Charleen Gavette serves as the Conservation and Education Program Manager, responsible for day-to-day oversight of the Conservancy’s field programs, capacity-building, and reporting. Charleen was a long-time Conservancy volunteer, assisting with GIS modeling of potential snow leopard habitat and migratory corridors and creating maps for presentations. She was also a key volunteer in our “Land of the Snow Leopard” project, attending workshops in Mongolia and Kyrgyzstan and leading the development of special computer apps. She will continue these activities as a Conservancy staffer.

Charleen worked in the UCSF Medical Center’s Neurosurgical Intensive Care Unit as a Registered Nurse. Her second career as a specialist in Geographic Information Systems (GIS) led her to the US National Oceanic and Atmospheric Administration’s National Marine Fisheries Service where for 15 years the focus of her work was on endangered and threatened salmon and steelhead.

During the Ebola epidemic, Charleen spent a month in Liberia, as a GIS volunteer contractor for the World Health Organization, helping to map and improve facilities for training of medical personnel. She also volunteered for many national and international wildlife organizations.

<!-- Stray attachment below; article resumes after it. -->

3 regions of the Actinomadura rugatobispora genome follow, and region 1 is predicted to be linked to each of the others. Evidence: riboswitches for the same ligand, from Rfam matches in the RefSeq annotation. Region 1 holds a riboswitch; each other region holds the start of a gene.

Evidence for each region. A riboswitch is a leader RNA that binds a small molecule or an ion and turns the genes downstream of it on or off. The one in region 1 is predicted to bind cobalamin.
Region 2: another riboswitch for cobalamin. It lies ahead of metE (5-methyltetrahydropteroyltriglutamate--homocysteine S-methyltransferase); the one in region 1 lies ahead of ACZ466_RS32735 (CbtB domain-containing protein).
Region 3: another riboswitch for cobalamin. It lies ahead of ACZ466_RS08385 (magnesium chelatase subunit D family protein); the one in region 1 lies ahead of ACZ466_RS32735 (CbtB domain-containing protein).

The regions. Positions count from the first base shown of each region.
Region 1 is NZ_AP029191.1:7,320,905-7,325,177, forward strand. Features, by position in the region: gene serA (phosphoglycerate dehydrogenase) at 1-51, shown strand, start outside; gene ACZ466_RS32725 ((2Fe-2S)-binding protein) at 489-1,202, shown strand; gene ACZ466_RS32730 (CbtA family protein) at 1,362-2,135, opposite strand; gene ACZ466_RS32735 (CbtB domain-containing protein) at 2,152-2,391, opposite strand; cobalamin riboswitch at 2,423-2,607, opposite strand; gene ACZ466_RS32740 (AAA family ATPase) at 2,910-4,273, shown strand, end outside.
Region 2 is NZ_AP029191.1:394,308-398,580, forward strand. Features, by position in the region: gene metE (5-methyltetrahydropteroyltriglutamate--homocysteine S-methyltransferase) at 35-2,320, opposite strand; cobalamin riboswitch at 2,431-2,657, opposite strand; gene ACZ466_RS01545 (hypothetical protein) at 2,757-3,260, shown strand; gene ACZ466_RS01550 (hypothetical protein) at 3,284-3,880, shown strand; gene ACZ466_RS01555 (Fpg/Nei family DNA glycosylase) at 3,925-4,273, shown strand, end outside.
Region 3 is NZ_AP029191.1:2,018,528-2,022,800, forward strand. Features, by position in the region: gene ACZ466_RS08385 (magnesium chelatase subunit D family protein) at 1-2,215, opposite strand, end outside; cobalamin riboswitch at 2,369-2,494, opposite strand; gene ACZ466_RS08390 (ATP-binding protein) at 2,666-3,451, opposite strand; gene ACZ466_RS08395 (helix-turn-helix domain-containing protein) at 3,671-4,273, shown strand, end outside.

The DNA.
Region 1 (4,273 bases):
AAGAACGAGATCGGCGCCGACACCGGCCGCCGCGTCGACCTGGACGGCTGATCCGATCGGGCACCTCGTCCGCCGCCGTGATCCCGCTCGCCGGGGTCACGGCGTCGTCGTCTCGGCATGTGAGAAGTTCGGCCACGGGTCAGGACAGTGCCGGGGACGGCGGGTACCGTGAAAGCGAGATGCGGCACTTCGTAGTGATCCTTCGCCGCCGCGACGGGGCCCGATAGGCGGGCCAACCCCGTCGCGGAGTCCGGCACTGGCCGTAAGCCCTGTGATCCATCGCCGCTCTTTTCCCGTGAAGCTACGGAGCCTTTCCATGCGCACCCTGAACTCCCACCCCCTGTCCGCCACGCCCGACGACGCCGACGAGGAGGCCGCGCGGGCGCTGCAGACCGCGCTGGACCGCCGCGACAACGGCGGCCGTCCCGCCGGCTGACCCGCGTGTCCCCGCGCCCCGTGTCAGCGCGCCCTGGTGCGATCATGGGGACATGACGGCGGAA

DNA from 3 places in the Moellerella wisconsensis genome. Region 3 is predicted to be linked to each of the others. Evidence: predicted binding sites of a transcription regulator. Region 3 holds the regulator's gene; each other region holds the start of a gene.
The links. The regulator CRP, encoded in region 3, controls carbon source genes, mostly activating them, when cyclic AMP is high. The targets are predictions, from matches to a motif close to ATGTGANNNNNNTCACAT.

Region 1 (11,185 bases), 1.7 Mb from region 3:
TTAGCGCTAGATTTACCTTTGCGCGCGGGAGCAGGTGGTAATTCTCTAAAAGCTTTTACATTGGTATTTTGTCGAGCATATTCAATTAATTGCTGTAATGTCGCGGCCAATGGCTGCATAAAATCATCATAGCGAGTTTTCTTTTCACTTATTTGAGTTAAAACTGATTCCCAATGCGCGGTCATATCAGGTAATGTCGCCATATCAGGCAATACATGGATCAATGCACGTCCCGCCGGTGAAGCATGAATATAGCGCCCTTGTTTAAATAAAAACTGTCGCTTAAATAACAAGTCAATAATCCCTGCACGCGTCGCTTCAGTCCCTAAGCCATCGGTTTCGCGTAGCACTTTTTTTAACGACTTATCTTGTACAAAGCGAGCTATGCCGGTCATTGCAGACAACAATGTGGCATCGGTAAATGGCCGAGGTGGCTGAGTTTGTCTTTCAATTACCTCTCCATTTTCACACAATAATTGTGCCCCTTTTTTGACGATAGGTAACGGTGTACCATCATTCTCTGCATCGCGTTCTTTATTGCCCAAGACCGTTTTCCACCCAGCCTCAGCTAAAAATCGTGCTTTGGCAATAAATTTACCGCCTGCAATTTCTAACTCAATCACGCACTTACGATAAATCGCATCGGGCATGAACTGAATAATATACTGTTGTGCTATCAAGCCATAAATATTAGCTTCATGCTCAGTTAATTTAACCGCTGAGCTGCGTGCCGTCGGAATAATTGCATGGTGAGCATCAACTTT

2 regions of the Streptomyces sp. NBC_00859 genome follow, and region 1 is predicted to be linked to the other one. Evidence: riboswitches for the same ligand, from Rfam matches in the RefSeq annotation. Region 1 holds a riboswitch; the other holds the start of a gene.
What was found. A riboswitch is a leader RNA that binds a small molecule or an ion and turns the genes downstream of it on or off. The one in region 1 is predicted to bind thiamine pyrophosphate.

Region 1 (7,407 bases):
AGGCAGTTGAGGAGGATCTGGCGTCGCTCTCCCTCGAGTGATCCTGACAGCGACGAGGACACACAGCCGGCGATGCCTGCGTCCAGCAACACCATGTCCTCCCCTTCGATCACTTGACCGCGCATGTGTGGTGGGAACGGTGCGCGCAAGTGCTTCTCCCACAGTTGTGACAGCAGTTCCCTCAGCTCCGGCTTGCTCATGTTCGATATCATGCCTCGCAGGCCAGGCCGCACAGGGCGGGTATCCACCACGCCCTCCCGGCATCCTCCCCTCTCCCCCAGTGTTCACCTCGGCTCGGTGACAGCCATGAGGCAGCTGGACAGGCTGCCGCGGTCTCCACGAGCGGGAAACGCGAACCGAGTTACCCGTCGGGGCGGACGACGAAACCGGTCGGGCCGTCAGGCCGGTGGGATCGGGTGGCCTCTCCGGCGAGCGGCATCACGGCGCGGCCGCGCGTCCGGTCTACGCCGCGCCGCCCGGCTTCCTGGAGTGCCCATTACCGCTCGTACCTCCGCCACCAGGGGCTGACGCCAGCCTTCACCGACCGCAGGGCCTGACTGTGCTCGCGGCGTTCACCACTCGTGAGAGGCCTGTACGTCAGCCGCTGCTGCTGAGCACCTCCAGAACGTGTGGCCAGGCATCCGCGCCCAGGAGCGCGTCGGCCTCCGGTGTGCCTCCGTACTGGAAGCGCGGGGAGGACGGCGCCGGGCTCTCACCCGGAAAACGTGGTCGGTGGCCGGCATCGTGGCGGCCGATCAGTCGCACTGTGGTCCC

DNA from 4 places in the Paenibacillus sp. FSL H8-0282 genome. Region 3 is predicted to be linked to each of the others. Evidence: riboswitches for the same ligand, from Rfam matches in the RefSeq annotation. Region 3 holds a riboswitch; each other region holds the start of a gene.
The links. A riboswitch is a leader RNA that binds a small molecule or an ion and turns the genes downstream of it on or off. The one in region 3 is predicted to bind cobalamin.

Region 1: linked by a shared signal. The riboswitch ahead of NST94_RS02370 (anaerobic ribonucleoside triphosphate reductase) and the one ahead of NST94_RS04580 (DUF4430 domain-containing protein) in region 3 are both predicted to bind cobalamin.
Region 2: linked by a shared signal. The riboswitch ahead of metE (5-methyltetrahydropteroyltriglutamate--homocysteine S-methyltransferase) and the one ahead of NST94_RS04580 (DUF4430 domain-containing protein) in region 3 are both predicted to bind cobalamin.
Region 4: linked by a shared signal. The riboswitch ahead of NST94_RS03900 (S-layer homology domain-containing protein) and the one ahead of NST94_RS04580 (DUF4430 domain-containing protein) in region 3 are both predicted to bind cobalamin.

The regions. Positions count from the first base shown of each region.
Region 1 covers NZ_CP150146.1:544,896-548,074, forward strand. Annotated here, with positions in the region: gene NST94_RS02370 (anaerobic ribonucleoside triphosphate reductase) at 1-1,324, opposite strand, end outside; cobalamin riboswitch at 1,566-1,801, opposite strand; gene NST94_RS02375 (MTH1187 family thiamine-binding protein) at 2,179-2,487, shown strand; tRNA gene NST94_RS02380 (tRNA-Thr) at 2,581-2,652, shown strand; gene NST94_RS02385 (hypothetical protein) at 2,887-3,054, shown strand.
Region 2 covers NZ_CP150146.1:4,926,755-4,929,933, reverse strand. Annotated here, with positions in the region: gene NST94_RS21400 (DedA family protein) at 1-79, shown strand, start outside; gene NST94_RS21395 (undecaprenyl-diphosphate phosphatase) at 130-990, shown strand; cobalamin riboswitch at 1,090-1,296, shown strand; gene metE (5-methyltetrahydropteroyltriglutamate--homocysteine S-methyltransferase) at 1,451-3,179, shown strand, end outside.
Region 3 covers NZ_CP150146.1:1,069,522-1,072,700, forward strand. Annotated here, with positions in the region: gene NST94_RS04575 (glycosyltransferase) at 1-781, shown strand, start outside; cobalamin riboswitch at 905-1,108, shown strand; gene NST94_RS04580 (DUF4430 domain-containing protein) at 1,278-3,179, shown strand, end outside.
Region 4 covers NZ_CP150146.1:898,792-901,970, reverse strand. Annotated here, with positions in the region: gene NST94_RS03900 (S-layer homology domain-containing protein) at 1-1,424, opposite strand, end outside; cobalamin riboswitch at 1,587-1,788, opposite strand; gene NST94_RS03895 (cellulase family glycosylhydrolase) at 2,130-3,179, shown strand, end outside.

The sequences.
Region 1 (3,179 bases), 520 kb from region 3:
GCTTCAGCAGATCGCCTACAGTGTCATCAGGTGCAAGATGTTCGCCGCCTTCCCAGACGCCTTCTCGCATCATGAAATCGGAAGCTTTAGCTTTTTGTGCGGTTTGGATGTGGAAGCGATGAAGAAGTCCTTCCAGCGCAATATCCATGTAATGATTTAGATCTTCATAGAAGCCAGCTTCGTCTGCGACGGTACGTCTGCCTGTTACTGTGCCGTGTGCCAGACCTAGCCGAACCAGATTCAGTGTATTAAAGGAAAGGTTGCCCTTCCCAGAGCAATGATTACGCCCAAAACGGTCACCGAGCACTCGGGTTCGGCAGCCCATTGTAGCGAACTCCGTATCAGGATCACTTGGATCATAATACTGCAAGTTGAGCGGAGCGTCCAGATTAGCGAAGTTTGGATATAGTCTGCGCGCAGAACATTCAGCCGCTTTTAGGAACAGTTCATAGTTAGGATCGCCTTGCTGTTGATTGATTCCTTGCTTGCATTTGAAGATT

Marcia Sivek’s passions in life lie mostly in two camps- animals and art. These were reawakened in 2015. After 12 years of dry corporate work in the environmental engineering industry and almost a decade supporting a struggling nutrition consulting and education practice, with her husband’s help, Marcia was able to fulfill a lifetime dream of traveling to Africa. This trip opened her eyes to the ways animals and people are challenged to coexist. She observed many good people working hard to overcome these challenges in a way that benefits people and animals. Two years after that life changing Africa trip, Marcia debuted her creation, BeProvided Conservation Radio, a podcast showcasing people who love our wild world. The people interviewed are working hard to educate others about the importance of coexistence with nature though conservation, art, writing and animal rescue/rehabilitation. The podcast is now in its fifth season and going strong. Marcia has also picked up her paint brushes and pencils again to paint the wildlife she loves. She is a proud member of the National League of American Pen Women (NLAPW), an organization that encourages the production of creative work of professional standards in art, letters and music and provides activities and educational, creative and professional support to non-members in those fields via outreach. Her artwork and podcast episodes can be found at